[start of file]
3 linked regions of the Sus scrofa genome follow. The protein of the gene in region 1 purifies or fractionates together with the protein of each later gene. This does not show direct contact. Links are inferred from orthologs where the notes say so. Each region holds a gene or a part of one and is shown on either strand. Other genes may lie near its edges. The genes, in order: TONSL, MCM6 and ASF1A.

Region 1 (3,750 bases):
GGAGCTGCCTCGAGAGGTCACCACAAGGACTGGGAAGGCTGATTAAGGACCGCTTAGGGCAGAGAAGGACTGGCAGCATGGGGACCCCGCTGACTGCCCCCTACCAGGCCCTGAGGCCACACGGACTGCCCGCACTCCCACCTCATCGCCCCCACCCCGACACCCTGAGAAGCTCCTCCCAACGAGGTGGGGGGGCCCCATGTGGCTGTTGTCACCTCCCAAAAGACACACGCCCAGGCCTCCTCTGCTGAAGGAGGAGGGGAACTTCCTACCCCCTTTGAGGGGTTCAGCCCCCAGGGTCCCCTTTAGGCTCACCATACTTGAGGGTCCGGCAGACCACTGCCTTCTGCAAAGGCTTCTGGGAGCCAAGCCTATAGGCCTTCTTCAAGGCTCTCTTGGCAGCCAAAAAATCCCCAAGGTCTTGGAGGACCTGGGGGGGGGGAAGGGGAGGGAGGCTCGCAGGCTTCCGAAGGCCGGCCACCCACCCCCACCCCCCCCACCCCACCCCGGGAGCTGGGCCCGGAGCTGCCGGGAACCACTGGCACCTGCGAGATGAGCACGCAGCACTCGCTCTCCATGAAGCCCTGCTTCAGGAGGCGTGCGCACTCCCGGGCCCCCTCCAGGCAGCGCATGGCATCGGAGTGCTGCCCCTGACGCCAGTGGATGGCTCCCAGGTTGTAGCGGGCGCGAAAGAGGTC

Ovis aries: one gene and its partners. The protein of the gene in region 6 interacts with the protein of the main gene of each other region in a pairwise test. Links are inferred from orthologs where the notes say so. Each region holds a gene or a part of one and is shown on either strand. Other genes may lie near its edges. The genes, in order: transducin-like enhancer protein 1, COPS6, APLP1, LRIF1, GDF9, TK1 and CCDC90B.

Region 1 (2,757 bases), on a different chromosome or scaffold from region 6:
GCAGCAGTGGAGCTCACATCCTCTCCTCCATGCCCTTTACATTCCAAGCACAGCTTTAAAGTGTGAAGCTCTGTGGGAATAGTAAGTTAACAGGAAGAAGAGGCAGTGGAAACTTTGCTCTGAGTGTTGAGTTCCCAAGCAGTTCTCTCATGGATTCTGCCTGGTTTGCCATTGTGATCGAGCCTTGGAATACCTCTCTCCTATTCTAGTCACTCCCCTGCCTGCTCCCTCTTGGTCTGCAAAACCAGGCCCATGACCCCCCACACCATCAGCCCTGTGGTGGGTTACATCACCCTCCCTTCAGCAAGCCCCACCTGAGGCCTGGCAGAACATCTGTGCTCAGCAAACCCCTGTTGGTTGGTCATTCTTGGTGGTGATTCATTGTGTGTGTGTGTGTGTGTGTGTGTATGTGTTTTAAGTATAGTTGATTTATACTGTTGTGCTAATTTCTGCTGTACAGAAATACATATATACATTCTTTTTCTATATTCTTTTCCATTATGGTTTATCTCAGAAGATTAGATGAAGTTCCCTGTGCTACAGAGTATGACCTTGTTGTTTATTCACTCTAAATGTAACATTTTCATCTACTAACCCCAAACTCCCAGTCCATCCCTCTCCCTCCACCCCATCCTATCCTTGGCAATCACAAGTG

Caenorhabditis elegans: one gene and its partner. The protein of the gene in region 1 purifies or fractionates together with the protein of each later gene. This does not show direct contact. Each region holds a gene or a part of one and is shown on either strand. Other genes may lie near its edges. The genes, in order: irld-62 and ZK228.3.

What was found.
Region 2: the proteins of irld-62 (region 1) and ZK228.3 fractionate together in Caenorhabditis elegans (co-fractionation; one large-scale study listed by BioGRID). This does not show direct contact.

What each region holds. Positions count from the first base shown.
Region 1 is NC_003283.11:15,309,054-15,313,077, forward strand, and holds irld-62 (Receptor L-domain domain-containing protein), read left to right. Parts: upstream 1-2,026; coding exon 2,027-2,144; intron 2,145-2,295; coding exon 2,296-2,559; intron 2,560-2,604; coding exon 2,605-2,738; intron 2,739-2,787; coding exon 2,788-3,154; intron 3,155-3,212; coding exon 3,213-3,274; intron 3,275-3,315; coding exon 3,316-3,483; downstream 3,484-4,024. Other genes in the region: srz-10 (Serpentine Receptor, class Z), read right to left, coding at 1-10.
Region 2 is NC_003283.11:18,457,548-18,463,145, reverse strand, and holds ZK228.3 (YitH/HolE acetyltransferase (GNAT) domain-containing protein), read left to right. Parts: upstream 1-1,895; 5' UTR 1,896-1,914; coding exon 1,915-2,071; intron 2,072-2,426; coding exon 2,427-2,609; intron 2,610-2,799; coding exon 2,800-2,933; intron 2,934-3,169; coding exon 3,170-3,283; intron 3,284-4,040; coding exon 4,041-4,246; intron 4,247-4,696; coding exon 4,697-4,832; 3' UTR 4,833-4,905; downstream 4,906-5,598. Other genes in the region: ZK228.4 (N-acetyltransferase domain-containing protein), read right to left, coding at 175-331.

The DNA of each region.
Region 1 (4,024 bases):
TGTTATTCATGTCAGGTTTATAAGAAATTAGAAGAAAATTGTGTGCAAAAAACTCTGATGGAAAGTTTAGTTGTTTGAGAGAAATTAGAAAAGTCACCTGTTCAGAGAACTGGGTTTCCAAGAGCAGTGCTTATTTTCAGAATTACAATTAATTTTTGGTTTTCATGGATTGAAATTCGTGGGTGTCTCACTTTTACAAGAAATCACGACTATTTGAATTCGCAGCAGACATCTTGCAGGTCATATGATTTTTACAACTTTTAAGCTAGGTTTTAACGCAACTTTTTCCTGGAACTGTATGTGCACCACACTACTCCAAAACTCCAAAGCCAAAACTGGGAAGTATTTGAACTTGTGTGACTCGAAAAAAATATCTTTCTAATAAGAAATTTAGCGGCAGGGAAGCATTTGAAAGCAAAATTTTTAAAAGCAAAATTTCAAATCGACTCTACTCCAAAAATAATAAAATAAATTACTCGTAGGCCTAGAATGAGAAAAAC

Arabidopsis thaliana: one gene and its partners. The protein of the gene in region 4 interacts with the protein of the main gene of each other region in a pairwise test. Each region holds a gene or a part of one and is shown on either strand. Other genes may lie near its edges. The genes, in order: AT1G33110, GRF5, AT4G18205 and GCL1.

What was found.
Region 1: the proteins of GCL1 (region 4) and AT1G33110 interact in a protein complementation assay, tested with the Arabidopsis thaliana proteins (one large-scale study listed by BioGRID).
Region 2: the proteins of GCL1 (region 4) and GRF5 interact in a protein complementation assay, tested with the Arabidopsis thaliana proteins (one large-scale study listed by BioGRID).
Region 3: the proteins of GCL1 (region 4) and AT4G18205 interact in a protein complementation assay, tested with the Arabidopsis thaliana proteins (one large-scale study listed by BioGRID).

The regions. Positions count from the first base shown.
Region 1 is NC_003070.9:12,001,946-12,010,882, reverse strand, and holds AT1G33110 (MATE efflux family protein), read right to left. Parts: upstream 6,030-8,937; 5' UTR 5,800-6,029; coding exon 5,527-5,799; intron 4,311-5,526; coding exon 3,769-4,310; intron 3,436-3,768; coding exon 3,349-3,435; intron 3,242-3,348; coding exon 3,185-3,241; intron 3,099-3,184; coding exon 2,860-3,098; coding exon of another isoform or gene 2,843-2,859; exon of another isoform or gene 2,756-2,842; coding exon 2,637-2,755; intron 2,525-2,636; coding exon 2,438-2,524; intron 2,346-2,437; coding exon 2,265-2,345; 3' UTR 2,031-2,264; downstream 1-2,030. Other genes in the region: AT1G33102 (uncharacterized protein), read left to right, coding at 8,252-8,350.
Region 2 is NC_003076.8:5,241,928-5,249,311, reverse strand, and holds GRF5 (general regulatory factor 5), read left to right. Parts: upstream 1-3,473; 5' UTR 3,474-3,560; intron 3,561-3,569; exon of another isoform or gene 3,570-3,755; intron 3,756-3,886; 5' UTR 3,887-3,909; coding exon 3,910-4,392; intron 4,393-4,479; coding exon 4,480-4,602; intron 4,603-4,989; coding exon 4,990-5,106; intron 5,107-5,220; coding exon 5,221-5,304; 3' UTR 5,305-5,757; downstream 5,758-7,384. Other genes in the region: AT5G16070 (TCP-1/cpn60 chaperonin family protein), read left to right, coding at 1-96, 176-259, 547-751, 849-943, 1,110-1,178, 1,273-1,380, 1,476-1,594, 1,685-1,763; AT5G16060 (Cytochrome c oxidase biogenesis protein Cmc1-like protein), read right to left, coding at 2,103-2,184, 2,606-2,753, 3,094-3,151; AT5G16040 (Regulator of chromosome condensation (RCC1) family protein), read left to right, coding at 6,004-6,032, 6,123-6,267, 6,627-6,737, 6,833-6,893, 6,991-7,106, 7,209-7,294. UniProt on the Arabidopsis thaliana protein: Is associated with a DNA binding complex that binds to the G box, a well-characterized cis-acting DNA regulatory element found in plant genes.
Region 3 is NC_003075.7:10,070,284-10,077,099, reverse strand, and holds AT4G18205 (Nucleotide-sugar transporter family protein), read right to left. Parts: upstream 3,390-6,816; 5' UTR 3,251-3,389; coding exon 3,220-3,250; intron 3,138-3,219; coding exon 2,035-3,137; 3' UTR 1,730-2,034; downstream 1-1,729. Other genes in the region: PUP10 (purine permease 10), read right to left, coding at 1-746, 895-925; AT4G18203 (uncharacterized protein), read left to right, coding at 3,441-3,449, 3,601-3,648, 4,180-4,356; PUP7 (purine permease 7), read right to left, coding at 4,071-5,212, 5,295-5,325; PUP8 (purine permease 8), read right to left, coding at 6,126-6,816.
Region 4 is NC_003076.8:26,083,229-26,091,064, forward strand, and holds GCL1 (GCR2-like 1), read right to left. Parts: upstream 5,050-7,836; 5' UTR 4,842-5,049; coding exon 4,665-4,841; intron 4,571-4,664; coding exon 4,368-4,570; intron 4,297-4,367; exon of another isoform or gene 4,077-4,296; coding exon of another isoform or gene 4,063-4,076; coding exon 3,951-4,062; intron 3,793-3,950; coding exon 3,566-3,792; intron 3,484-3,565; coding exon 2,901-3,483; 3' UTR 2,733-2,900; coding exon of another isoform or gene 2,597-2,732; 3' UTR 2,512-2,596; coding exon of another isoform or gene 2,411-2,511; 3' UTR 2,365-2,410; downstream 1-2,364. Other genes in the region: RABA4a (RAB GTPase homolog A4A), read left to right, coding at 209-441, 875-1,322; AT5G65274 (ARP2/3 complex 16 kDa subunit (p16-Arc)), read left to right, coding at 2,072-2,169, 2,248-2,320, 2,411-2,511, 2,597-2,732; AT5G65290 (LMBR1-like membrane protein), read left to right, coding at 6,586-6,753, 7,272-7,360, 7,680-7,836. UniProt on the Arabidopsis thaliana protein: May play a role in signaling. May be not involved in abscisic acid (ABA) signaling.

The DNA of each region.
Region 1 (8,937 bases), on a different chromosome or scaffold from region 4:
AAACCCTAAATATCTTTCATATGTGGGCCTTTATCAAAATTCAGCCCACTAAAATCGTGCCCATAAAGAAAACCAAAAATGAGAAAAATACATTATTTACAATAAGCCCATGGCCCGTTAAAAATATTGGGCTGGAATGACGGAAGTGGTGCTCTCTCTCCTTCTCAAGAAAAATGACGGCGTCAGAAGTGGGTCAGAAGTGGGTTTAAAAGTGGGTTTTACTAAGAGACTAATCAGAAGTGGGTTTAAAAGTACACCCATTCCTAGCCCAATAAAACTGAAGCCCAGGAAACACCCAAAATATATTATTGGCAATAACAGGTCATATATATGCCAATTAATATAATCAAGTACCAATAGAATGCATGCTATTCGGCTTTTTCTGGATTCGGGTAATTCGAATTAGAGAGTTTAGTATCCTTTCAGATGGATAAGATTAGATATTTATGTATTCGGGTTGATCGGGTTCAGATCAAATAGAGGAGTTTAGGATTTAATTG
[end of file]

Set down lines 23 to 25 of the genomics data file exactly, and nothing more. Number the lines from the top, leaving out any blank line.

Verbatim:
Region 2 is NC_003076.8:5,241,928-5,249,311, reverse strand, and holds GRF5 (general regulatory factor 5), read left to right. Parts: upstream 1-3,473; 5' UTR 3,474-3,560; intron 3,561-3,569; exon of another isoform or gene 3,570-3,755; intron 3,756-3,886; 5' UTR 3,887-3,909; coding exon 3,910-4,392; intron 4,393-4,479; coding exon 4,480-4,602; intron 4,603-4,989; coding exon 4,990-5,106; intron 5,107-5,220; coding exon 5,221-5,304; 3' UTR 5,305-5,757; downstream 5,758-7,384. Other genes in the region: AT5G16070 (TCP-1/cpn60 chaperonin family protein), read left to right, coding at 1-96, 176-259, 547-751, 849-943, 1,110-1,178, 1,273-1,380, 1,476-1,594, 1,685-1,763; AT5G16060 (Cytochrome c oxidase biogenesis protein Cmc1-like protein), read right to left, coding at 2,103-2,184, 2,606-2,753, 3,094-3,151; AT5G16040 (Regulator of chromosome condensation (RCC1) family protein), read left to right, coding at 6,004-6,032, 6,123-6,267, 6,627-6,737, 6,833-6,893, 6,991-7,106, 7,209-7,294. UniProt on the Arabidopsis thaliana protein: Is associated with a DNA binding complex that binds to the G box, a well-characterized cis-acting DNA regulatory element found in plant genes.
Region 3 is NC_003075.7:10,070,284-10,077,099, reverse strand, and holds AT4G18205 (Nucleotide-sugar transporter family protein), read right to left. Parts: upstream 3,390-6,816; 5' UTR 3,251-3,389; coding exon 3,220-3,250; intron 3,138-3,219; coding exon 2,035-3,137; 3' UTR 1,730-2,034; downstream 1-1,729. Other genes in the region: PUP10 (purine permease 10), read right to left, coding at 1-746, 895-925; AT4G18203 (uncharacterized protein), read left to right, coding at 3,441-3,449, 3,601-3,648, 4,180-4,356; PUP7 (purine permease 7), read right to left, coding at 4,071-5,212, 5,295-5,325; PUP8 (purine permease 8), read right to left, coding at 6,126-6,816.
Region 4 is NC_003076.8:26,083,229-26,091,064, forward strand, and holds GCL1 (GCR2-like 1), read right to left. Parts: upstream 5,050-7,836; 5' UTR 4,842-5,049; coding exon 4,665-4,841; intron 4,571-4,664; coding exon 4,368-4,570; intron 4,297-4,367; exon of another isoform or gene 4,077-4,296; coding exon of another isoform or gene 4,063-4,076; coding exon 3,951-4,062; intron 3,793-3,950; coding exon 3,566-3,792; intron 3,484-3,565; coding exon 2,901-3,483; 3' UTR 2,733-2,900; coding exon of another isoform or gene 2,597-2,732; 3' UTR 2,512-2,596; coding exon of another isoform or gene 2,411-2,511; 3' UTR 2,365-2,410; downstream 1-2,364. Other genes in the region: RABA4a (RAB GTPase homolog A4A), read left to right, coding at 209-441, 875-1,322; AT5G65274 (ARP2/3 complex 16 kDa subunit (p16-Arc)), read left to right, coding at 2,072-2,169, 2,248-2,320, 2,411-2,511, 2,597-2,732; AT5G65290 (LMBR1-like membrane protein), read left to right, coding at 6,586-6,753, 7,272-7,360, 7,680-7,836. UniProt on the Arabidopsis thaliana protein: May play a role in signaling. May be not involved in abscisic acid (ABA) signaling.